Earning a line of credit with a bank can be critical to opening — and maintaining — small businesses as it gives them access to loans that could be used to keep the lights on, especially in the early years of an enterprise before they can actually turn a profit. But it’s even more important right now as many businesses struggle to stay afloat in the middle of the coronavirus pandemic and its ensuing economic recession.
Small businesses find themselves in a particularly precarious situation, especially those in New York City where COVID-19 hit harder than really anywhere else. In fact, the city’s planning department said businesses big and small in the five boroughs struggled especially hard, especially those that depended heavily on tourists and commuters.
Still, it’s small businesses like this that are integral to the city’s economy and a successful recovery. Not only that, but small businesses are key to upward social mobility and thousands of jobs, according to Nick Fazio, chair of Community Board 8’s economic development committee. And while these businesses have struggled during the pandemic, they’ve had some help thanks to rallying cries to shop local and keep small businesses open, which have covered social media for months.
How can local bodies, like the community board, help out? Fazio had his own solution: Oseremi Adekoye, assistant director at the National Development Council, an organization focused on small businesses and housing in low-income areas. Adekoye and his team typically provide loans and training to businesses, among other programs designed to keep them on the map, and thriving.
It’s what Fazio describes as direct proof capital comes in different forms.
“You have human capital, which is education and talent (and) creativity,” he said. “You have physical capital, which could be a manufacturing plant, equipment, supplies, floor space. You have social capital, which is your network.
“And then you actually have financial capital. In order to design and create productivity — whether it’s a service or a product — you need resources to do that. You need money to pay for that.”
That can take the form of loans or seed investment money to get a business off the ground — or to keep it in motion. As the pandemic took told, the Payroll Protection Program and loans from the Small Business Association became integral for many businesses to hold on just a little longer.
“What I have learned over the past eight months is that many businesses are hurting,” Adekoye said. “There is capital out there, but information is key. A lot of businesses either do not hear about these programs, or are too nervous to apply. Or they are scared to get a ‘no.’”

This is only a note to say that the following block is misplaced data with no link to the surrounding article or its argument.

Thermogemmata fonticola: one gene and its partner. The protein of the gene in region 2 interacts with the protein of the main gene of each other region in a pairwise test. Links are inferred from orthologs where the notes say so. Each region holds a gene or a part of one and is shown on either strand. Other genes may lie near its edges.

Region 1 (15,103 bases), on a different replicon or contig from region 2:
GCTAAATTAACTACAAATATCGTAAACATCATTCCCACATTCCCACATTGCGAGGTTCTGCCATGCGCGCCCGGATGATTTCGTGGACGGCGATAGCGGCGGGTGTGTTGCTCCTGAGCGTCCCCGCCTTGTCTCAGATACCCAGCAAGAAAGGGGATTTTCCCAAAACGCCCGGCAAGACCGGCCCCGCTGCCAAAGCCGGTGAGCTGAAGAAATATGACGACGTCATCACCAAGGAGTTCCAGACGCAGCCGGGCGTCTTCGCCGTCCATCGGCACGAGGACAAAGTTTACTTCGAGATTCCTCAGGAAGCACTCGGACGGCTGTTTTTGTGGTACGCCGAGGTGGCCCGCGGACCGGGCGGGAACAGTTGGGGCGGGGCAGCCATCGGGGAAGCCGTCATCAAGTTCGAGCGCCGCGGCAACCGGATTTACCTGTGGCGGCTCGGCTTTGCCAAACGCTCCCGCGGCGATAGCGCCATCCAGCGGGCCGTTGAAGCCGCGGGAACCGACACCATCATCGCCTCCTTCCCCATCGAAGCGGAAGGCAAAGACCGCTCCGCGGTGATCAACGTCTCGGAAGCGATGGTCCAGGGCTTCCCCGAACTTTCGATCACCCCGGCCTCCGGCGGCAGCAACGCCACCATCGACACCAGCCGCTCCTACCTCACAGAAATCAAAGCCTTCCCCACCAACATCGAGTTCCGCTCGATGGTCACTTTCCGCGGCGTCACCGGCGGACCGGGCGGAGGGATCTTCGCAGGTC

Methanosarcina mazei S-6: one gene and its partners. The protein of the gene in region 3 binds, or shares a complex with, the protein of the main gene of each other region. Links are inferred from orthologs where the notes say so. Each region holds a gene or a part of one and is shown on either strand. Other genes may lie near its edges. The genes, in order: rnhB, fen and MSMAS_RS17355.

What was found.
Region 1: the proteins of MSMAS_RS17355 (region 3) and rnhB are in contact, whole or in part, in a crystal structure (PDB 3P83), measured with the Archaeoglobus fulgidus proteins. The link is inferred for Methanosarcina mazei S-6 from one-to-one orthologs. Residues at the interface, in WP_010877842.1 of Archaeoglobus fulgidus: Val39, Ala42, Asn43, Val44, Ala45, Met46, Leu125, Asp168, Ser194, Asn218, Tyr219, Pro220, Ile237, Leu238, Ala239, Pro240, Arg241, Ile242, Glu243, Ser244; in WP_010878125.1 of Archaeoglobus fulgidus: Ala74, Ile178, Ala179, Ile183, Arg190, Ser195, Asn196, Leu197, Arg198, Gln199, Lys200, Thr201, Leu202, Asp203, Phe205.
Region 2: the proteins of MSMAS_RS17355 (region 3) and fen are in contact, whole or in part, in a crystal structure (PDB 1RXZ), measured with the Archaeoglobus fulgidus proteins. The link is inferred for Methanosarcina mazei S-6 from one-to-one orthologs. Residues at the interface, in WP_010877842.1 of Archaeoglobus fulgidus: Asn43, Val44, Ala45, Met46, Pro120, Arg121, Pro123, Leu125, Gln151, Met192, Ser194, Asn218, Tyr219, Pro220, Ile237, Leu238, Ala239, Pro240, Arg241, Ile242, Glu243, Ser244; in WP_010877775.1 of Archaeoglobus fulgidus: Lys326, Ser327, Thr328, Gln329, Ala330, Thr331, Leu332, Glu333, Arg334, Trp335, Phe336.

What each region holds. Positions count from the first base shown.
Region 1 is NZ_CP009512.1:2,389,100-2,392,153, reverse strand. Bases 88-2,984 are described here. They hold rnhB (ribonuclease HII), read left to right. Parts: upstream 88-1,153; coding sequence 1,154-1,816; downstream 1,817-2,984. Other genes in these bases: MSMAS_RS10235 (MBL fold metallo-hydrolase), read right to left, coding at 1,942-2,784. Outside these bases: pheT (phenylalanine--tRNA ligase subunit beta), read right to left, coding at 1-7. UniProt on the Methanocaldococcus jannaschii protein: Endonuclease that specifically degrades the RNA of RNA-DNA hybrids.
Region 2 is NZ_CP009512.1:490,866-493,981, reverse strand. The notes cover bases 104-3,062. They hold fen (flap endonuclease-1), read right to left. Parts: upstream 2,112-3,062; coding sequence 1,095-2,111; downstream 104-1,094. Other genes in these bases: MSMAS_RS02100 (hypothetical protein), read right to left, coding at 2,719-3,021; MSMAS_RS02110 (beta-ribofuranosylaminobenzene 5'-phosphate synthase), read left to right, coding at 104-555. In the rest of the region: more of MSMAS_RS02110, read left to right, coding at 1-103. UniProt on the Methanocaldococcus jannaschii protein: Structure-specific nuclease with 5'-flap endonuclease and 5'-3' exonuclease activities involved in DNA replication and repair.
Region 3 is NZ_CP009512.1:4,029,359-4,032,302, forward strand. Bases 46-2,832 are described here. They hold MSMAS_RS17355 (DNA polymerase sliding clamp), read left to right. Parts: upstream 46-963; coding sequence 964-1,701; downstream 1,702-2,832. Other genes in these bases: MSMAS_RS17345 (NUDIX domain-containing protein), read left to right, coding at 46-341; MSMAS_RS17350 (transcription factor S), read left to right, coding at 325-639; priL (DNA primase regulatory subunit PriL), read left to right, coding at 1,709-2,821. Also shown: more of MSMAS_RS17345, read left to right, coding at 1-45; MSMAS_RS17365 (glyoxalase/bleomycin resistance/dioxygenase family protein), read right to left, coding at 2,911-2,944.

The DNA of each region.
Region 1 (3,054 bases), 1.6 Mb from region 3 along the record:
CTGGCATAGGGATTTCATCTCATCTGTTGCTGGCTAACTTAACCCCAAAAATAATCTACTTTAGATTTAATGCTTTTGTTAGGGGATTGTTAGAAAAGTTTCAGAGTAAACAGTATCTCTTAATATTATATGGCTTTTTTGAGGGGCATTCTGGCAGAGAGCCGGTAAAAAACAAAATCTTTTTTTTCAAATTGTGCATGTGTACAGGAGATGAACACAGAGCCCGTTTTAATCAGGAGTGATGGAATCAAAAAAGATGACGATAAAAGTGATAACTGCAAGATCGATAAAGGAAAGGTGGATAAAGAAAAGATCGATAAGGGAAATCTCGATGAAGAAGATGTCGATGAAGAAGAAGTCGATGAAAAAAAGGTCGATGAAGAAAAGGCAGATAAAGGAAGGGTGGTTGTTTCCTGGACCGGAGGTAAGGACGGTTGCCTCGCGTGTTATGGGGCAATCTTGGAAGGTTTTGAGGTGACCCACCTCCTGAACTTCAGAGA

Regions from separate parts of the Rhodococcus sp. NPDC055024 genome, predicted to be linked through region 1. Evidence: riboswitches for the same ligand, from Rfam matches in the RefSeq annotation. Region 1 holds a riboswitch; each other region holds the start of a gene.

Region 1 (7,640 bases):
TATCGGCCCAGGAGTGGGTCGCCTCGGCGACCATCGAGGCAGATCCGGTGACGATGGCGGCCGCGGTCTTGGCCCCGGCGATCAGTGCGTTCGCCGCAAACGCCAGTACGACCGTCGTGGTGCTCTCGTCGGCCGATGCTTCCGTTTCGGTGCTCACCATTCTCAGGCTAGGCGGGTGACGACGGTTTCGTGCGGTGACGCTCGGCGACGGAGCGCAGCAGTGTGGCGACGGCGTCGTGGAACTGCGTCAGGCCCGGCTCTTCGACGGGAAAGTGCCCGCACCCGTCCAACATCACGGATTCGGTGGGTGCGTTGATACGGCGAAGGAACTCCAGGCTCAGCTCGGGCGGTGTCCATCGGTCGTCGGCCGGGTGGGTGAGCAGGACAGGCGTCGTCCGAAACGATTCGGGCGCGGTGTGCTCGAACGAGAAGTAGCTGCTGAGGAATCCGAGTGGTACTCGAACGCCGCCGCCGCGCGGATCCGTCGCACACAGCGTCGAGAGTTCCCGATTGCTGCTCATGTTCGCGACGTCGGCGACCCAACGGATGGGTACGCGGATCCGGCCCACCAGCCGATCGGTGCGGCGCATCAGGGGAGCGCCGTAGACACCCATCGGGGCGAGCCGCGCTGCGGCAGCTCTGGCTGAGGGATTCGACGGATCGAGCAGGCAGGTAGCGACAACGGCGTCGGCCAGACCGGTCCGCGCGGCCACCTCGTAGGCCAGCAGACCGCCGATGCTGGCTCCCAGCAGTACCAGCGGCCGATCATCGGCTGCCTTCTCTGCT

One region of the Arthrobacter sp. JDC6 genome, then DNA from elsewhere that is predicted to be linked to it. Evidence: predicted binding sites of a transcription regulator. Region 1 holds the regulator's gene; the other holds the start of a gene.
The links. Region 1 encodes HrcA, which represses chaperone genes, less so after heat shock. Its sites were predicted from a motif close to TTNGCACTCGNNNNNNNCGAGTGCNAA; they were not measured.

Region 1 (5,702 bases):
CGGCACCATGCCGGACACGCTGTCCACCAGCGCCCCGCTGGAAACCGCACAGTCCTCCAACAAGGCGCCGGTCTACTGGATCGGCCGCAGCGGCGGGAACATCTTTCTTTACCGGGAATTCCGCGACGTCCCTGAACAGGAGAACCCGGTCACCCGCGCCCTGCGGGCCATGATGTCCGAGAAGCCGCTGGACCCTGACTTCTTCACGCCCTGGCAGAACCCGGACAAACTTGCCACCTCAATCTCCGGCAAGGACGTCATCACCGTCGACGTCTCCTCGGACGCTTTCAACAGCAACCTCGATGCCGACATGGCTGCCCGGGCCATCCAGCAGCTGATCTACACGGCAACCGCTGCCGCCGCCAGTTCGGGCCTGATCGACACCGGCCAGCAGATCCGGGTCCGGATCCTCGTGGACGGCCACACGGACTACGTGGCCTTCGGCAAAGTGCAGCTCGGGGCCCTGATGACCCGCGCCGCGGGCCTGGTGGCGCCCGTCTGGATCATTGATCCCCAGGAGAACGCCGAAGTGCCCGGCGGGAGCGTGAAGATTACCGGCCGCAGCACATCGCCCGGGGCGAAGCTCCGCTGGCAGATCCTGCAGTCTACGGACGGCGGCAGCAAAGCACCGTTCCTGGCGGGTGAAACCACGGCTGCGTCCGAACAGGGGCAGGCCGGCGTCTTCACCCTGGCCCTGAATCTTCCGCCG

Fazio took over CB8’s economic development committee in September, immediately reaching out to nearby small businesses that might be in need of assistance.
“I don’t know what the impact will be from COVID-19 in terms of access to capital,” Fazio said. “One would think that because of lack of resources and the uncertainty of the situation, that it would — at least in the short term — be impacted. But my hope is a lot of these businesses learn about these resources.”
Nearly 90 percent of small businesses require a loan to get off the ground, Fazio said. But according to Forbes, 87 percent of those businesses get denied for those loans.
“Every lender wants to get paid back,” Adekoye said. “And if you’re not able to show the ability to repay a loan from your business cash flow, or from collateral, you’re likely to get declined. If you run a good business that makes money, and is not over-leveraged, you’re going to increase your chances of getting a loan.”
Fazio noted it’s also less expensive for banks to give out one big loan than several smaller loans — a piece of information that’s not necessarily good news for smaller businesses that don’t need that big loan.
Bobby Patel, owner of the Te-Amo and Doloma convenience stores on Broadway, said he had to get help from a different source to get started.
“My father helped me out with the first business,” Patel said. “The money came from him originally.”
He was a father who wanted to see his son succeed, Patel said, and was happy to contribute a little startup cash. Patel works with other family members who own other stores across the borough, too, he said — it’s simply part of their culture.
Patel bought his first store in 1989, and has experienced a number of larger economic crises during that time. The pandemic, however, will be a huge blow.
“We were going to be in this situation for maybe two months, three months, four months,” Patel said. “Turns out we’re going to be like this for the next four or five years. This is really, really a sad situation.”
“We’re at a very, very weird time,” Adekoye said. “The banks are going to redefine their credit policies, pull back a bit from lending to businesses that you and I want to see succeed.”
Patel applied for a Payroll Protection Program loan, but said many available business loans just aren’t designed for his type of business. Instead, they’re geared more for restaurants or manufacturing.
“Some businesses, by taking PPP, it only gave them a little bit of oxygen,” Patel said. “This is like giving oxygen to a person to has trouble breathing, but then you tell him to run a marathon.”